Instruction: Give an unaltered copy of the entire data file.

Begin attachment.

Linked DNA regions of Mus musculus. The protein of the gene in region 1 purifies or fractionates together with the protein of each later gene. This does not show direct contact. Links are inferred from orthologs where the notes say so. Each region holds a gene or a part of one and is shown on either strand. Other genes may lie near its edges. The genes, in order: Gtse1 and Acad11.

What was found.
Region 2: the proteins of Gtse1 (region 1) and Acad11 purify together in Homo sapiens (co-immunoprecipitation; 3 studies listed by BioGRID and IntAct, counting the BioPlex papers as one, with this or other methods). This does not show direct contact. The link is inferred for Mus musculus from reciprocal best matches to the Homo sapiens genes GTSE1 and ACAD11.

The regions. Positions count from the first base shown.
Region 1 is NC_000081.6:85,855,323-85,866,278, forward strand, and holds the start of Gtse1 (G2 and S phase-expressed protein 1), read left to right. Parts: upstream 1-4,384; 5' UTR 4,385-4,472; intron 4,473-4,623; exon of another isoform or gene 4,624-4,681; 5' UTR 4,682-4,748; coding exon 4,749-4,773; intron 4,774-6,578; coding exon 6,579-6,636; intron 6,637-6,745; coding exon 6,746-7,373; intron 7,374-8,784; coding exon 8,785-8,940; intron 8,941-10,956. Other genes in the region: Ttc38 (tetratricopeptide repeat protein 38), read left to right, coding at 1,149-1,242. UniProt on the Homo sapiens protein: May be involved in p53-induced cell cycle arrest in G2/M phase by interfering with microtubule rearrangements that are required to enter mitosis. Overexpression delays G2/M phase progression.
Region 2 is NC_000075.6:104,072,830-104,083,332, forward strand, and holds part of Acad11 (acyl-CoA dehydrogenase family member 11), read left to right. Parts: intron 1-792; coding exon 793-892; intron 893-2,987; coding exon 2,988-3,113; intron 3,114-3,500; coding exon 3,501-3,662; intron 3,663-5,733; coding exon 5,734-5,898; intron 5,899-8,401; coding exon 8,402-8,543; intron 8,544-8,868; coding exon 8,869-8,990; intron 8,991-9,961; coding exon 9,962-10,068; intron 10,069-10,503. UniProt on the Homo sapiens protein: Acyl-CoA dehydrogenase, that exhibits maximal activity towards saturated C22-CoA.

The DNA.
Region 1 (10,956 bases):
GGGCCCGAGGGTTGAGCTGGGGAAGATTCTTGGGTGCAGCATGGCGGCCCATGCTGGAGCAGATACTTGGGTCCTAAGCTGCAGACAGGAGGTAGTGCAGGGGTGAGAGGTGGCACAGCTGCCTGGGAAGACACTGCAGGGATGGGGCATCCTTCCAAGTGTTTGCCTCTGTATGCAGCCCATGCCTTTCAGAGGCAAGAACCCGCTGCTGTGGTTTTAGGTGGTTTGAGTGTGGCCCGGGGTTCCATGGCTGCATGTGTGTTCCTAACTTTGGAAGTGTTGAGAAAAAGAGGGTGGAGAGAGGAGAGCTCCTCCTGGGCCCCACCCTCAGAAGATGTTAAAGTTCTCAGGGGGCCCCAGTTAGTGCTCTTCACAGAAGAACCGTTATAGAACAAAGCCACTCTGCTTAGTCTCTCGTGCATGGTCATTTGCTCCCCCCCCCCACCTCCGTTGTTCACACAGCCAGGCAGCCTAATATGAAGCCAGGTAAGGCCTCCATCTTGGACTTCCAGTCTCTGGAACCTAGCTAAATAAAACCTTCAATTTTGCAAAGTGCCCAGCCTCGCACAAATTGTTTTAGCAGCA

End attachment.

Linked DNA regions of Mus musculus. The protein of the gene in region 1 purifies or fractionates together with the protein of each later gene. This does not show direct contact. Links are inferred from orthologs where the notes say so. Each region holds a gene or a part of one and is shown on either strand. Other genes may lie near its edges. The genes, in order: Gtse1 and Acad11.

What was found.
Region 2: the proteins of Gtse1 (region 1) and Acad11 purify together in Homo sapiens (co-immunoprecipitation; 3 studies listed by BioGRID and IntAct, counting the BioPlex papers as one, with this or other methods). This does not show direct contact. The link is inferred for Mus musculus from reciprocal best matches to the Homo sapiens genes GTSE1 and ACAD11.

The regions. Positions count from the first base shown.
Region 1 is NC_000081.6:85,855,323-85,866,278, forward strand, and holds the start of Gtse1 (G2 and S phase-expressed protein 1), read left to right. Parts: upstream 1-4,384; 5' UTR 4,385-4,472; intron 4,473-4,623; exon of another isoform or gene 4,624-4,681; 5' UTR 4,682-4,748; coding exon 4,749-4,773; intron 4,774-6,578; coding exon 6,579-6,636; intron 6,637-6,745; coding exon 6,746-7,373; intron 7,374-8,784; coding exon 8,785-8,940; intron 8,941-10,956. Other genes in the region: Ttc38 (tetratricopeptide repeat protein 38), read left to right, coding at 1,149-1,242. UniProt on the Homo sapiens protein: May be involved in p53-induced cell cycle arrest in G2/M phase by interfering with microtubule rearrangements that are required to enter mitosis. Overexpression delays G2/M phase progression.
Region 2 is NC_000075.6:104,072,830-104,083,332, forward strand, and holds part of Acad11 (acyl-CoA dehydrogenase family member 11), read left to right. Parts: intron 1-792; coding exon 793-892; intron 893-2,987; coding exon 2,988-3,113; intron 3,114-3,500; coding exon 3,501-3,662; intron 3,663-5,733; coding exon 5,734-5,898; intron 5,899-8,401; coding exon 8,402-8,543; intron 8,544-8,868; coding exon 8,869-8,990; intron 8,991-9,961; coding exon 9,962-10,068; intron 10,069-10,503. UniProt on the Homo sapiens protein: Acyl-CoA dehydrogenase, that exhibits maximal activity towards saturated C22-CoA.

The DNA.
Region 1 (10,956 bases):
GGGCCCGAGGGTTGAGCTGGGGAAGATTCTTGGGTGCAGCATGGCGGCCCATGCTGGAGCAGATACTTGGGTCCTAAGCTGCAGACAGGAGGTAGTGCAGGGGTGAGAGGTGGCACAGCTGCCTGGGAAGACACTGCAGGGATGGGGCATCCTTCCAAGTGTTTGCCTCTGTATGCAGCCCATGCCTTTCAGAGGCAAGAACCCGCTGCTGTGGTTTTAGGTGGTTTGAGTGTGGCCCGGGGTTCCATGGCTGCATGTGTGTTCCTAACTTTGGAAGTGTTGAGAAAAAGAGGGTGGAGAGAGGAGAGCTCCTCCTGGGCCCCACCCTCAGAAGATGTTAAAGTTCTCAGGGGGCCCCAGTTAGTGCTCTTCACAGAAGAACCGTTATAGAACAAAGCCACTCTGCTTAGTCTCTCGTGCATGGTCATTTGCTCCCCCCCCCCACCTCCGTTGTTCACACAGCCAGGCAGCCTAATATGAAGCCAGGTAAGGCCTCCATCTTGGACTTCCAGTCTCTGGAACCTAGCTAAATAAAACCTTCAATTTTGCAAAGTGCCCAGCCTCGCACAAATTGTTTTAGCAGCA